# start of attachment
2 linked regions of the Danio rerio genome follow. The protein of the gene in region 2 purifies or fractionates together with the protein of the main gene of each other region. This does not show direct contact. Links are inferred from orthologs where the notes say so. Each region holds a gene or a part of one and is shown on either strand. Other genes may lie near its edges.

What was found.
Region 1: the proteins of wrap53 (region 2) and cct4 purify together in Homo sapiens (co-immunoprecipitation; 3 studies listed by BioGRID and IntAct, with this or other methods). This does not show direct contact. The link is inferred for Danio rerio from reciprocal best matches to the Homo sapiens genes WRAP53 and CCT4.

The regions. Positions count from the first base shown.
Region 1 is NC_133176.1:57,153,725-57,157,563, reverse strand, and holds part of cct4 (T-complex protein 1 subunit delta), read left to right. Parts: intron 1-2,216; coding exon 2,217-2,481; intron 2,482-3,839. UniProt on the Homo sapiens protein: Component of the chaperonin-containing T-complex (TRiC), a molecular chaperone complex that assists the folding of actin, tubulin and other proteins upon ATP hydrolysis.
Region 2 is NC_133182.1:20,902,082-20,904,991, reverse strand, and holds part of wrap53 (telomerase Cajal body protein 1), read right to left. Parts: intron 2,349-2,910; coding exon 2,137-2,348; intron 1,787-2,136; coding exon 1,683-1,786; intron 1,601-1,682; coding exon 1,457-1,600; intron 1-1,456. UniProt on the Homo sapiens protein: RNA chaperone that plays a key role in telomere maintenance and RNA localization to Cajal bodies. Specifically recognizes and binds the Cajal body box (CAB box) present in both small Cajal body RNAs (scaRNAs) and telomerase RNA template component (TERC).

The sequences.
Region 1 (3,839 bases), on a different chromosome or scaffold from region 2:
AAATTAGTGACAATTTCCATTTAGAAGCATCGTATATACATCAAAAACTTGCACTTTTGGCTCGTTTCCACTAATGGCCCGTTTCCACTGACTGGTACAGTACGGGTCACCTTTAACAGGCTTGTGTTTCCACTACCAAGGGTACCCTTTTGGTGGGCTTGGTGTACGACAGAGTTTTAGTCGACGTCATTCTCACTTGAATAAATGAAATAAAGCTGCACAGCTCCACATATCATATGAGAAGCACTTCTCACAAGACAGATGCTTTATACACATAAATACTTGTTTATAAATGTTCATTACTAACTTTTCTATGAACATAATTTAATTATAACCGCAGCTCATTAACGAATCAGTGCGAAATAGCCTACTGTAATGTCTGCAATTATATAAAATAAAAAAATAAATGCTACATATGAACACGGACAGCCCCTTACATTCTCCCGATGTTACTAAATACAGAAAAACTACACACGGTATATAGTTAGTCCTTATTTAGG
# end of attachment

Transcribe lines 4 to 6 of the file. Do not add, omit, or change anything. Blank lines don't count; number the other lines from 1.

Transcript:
The regions. Positions count from the first base shown.
Region 1 is NC_133176.1:57,153,725-57,157,563, reverse strand, and holds part of cct4 (T-complex protein 1 subunit delta), read left to right. Parts: intron 1-2,216; coding exon 2,217-2,481; intron 2,482-3,839. UniProt on the Homo sapiens protein: Component of the chaperonin-containing T-complex (TRiC), a molecular chaperone complex that assists the folding of actin, tubulin and other proteins upon ATP hydrolysis.
Region 2 is NC_133182.1:20,902,082-20,904,991, reverse strand, and holds part of wrap53 (telomerase Cajal body protein 1), read right to left. Parts: intron 2,349-2,910; coding exon 2,137-2,348; intron 1,787-2,136; coding exon 1,683-1,786; intron 1,601-1,682; coding exon 1,457-1,600; intron 1-1,456. UniProt on the Homo sapiens protein: RNA chaperone that plays a key role in telomere maintenance and RNA localization to Cajal bodies. Specifically recognizes and binds the Cajal body box (CAB box) present in both small Cajal body RNAs (scaRNAs) and telomerase RNA template component (TERC).